Building New Roads Doesn't Decrease Traffic
The idea that traffic congestion is "demand" and will decline if we "supply" more roads is false. A new study finds that, in the words of the Wall Street Journal:
"All else being equal, a 10% increase in interstate mile-lanes built, in 2000, led to a 10% increase in vehicle-miles traveled [VMT]. New commercial traffic and additional trips by current residents made up the bulk of that increase."
That means that when taxpayers build a new urban road or highway, it will do virtually nothing to decrease the traffic on the old roads. The study calls this The Fundamental Law of Road Congestion, and lumps public transit with new roads.
"If we were to somehow remove a subset of a city’s drivers from a city’s roads, others would take their place. We can think of public transit in this way. Public transit serves to free up road capacity by taking drivers off the roads and putting them in buses or trains. But the fundamental law implies that the provision of public transit should not affect the overall level of [VMT] in a city."
America's taxpayers are facing tremendous needs ($2 trillion est.) for road, bridge, and other infrastructure repairs. But it's useful to know that, despite the Highway Lobby's claims that building roads cuts congestion and pork-seeking communities' appetite for new-construction jobs, the driving public won't get their money's worth from more Interstates and urban arteries.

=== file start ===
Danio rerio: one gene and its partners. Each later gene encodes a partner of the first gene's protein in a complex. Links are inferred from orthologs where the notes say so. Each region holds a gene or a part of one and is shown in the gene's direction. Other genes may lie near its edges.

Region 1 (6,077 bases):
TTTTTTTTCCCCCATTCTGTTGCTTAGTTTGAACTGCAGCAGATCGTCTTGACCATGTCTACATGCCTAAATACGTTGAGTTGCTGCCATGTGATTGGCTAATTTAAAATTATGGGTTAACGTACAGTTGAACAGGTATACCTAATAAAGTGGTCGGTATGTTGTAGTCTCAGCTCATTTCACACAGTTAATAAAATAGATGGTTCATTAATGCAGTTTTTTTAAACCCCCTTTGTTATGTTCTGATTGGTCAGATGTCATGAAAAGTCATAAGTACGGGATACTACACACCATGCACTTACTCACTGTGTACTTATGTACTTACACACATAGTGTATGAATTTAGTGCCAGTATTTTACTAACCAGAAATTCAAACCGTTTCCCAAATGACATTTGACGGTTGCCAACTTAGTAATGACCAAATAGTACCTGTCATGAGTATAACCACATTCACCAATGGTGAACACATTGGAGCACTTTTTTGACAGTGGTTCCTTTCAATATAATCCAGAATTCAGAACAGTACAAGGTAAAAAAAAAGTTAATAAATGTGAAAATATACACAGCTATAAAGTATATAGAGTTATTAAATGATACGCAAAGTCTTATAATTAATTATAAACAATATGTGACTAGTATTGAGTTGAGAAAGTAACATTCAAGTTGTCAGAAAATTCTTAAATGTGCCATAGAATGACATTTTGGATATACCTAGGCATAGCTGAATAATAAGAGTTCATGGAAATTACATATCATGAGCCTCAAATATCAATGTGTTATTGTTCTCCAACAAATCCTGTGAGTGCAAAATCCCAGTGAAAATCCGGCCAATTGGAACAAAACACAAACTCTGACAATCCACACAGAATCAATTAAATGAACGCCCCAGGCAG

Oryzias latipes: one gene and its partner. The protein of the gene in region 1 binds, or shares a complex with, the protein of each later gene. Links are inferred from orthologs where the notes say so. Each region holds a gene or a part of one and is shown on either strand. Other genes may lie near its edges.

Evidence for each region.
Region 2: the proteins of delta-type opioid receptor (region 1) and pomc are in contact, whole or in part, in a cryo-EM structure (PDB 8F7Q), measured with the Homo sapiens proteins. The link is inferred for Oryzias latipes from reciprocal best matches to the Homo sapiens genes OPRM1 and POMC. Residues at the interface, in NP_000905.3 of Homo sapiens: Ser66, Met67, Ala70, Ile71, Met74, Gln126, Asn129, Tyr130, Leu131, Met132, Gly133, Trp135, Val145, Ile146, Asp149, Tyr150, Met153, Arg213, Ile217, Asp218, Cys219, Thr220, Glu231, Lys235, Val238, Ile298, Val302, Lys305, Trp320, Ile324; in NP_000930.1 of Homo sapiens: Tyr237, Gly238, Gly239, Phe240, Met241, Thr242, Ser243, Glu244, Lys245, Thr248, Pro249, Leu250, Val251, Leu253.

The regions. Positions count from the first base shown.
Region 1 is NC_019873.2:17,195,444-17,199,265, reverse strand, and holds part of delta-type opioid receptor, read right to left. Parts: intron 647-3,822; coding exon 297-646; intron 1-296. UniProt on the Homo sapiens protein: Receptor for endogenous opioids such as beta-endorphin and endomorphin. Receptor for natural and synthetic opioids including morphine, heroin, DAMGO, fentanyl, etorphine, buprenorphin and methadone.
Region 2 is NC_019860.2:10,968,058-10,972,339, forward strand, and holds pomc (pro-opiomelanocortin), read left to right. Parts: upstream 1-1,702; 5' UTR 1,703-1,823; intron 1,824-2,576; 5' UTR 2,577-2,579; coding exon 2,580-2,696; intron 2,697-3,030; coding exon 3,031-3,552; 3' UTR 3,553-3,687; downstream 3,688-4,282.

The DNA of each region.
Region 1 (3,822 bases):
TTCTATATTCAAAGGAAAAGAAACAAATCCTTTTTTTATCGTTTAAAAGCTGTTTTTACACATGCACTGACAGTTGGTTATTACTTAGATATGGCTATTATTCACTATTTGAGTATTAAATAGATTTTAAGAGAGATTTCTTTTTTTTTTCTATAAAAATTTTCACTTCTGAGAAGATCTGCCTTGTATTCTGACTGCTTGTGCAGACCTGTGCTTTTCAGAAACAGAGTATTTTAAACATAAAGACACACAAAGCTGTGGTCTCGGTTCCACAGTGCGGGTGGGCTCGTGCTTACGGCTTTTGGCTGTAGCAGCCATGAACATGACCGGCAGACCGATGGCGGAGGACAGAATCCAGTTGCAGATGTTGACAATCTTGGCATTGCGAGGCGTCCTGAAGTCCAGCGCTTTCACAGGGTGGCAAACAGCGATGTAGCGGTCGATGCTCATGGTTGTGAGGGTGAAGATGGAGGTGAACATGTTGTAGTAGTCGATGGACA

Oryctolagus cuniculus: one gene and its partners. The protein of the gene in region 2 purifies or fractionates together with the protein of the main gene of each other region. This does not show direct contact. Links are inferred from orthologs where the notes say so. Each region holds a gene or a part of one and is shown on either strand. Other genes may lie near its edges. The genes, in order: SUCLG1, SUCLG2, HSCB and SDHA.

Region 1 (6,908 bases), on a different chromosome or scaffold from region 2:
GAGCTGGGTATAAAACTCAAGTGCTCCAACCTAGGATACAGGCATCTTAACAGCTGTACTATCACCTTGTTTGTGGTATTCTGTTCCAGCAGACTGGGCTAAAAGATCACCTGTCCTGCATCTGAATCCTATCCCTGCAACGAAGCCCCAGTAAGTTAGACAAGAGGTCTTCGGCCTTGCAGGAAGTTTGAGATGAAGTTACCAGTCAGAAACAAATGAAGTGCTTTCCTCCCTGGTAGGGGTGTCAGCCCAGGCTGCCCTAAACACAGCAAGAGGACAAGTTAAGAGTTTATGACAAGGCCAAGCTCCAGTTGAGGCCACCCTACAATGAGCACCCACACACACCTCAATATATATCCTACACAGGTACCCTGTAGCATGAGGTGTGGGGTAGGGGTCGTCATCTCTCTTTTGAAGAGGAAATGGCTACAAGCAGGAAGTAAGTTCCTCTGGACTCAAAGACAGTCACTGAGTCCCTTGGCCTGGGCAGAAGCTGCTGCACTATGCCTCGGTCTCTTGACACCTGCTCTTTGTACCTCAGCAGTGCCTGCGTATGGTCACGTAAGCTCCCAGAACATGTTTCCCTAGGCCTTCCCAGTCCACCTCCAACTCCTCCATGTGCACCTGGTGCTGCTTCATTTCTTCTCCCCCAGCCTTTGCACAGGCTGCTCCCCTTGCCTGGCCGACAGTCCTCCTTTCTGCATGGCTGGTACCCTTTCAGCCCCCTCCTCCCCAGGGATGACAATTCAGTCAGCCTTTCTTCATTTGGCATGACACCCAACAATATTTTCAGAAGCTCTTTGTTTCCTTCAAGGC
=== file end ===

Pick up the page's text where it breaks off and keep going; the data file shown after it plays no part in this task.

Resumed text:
Specific construction projects can free up road bottlenecks of course. And yes, there are many other reasons to encourage public transit. Travel costs are lower; parking costs are usually nil; riders can read or work (or text); and emissions are lower. But the study concludes:
"These ﬁndings suggest that both road capacity expansions and extensions to public transit are not appropriate policies with which to combat traffic congestion."
So what WILL reduce traffic congestion? The study points to one possibility.
"This leaves congestion pricing as the main candidate tool to curb trafﬁc congestion."
And who knows - rising gas prices might just have the same effect.